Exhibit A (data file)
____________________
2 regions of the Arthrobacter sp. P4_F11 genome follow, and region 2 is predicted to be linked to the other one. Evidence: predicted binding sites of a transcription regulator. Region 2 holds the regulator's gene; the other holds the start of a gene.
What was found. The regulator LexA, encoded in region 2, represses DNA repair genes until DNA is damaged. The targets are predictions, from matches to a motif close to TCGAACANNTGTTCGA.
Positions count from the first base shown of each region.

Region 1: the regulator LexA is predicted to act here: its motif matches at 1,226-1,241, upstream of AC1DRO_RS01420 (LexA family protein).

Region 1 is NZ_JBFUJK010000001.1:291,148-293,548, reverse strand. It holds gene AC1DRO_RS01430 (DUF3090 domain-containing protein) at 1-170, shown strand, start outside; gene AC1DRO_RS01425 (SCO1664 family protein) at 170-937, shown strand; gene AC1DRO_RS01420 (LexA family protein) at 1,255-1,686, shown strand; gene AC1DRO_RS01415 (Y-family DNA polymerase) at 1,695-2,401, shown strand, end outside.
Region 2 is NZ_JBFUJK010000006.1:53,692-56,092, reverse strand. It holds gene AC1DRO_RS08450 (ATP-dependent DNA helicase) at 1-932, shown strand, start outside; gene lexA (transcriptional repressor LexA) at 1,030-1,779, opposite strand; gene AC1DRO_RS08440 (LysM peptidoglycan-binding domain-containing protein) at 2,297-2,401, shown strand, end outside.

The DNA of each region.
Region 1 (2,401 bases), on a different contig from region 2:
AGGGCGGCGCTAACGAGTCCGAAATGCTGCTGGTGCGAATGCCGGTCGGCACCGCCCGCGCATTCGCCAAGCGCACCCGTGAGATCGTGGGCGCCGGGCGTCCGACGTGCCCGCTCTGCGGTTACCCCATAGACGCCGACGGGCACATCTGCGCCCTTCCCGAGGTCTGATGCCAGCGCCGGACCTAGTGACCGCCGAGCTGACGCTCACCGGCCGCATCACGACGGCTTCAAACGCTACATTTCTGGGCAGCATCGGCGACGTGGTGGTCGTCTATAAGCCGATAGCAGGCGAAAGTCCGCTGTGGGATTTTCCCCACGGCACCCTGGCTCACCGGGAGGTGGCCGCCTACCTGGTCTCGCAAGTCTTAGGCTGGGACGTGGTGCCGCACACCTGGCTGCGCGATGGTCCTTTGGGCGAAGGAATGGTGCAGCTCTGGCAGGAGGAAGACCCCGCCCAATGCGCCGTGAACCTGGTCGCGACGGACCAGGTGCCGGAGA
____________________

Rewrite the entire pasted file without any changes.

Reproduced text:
2 regions of the Arthrobacter sp. P4_F11 genome follow, and region 2 is predicted to be linked to the other one. Evidence: predicted binding sites of a transcription regulator. Region 2 holds the regulator's gene; the other holds the start of a gene.
What was found. The regulator LexA, encoded in region 2, represses DNA repair genes until DNA is damaged. The targets are predictions, from matches to a motif close to TCGAACANNTGTTCGA.
Positions count from the first base shown of each region.

Region 1: the regulator LexA is predicted to act here: its motif matches at 1,226-1,241, upstream of AC1DRO_RS01420 (LexA family protein).

Region 1 is NZ_JBFUJK010000001.1:291,148-293,548, reverse strand. It holds gene AC1DRO_RS01430 (DUF3090 domain-containing protein) at 1-170, shown strand, start outside; gene AC1DRO_RS01425 (SCO1664 family protein) at 170-937, shown strand; gene AC1DRO_RS01420 (LexA family protein) at 1,255-1,686, shown strand; gene AC1DRO_RS01415 (Y-family DNA polymerase) at 1,695-2,401, shown strand, end outside.
Region 2 is NZ_JBFUJK010000006.1:53,692-56,092, reverse strand. It holds gene AC1DRO_RS08450 (ATP-dependent DNA helicase) at 1-932, shown strand, start outside; gene lexA (transcriptional repressor LexA) at 1,030-1,779, opposite strand; gene AC1DRO_RS08440 (LysM peptidoglycan-binding domain-containing protein) at 2,297-2,401, shown strand, end outside.

The DNA of each region.
Region 1 (2,401 bases), on a different contig from region 2:
AGGGCGGCGCTAACGAGTCCGAAATGCTGCTGGTGCGAATGCCGGTCGGCACCGCCCGCGCATTCGCCAAGCGCACCCGTGAGATCGTGGGCGCCGGGCGTCCGACGTGCCCGCTCTGCGGTTACCCCATAGACGCCGACGGGCACATCTGCGCCCTTCCCGAGGTCTGATGCCAGCGCCGGACCTAGTGACCGCCGAGCTGACGCTCACCGGCCGCATCACGACGGCTTCAAACGCTACATTTCTGGGCAGCATCGGCGACGTGGTGGTCGTCTATAAGCCGATAGCAGGCGAAAGTCCGCTGTGGGATTTTCCCCACGGCACCCTGGCTCACCGGGAGGTGGCCGCCTACCTGGTCTCGCAAGTCTTAGGCTGGGACGTGGTGCCGCACACCTGGCTGCGCGATGGTCCTTTGGGCGAAGGAATGGTGCAGCTCTGGCAGGAGGAAGACCCCGCCCAATGCGCCGTGAACCTGGTCGCGACGGACCAGGTGCCGGAGA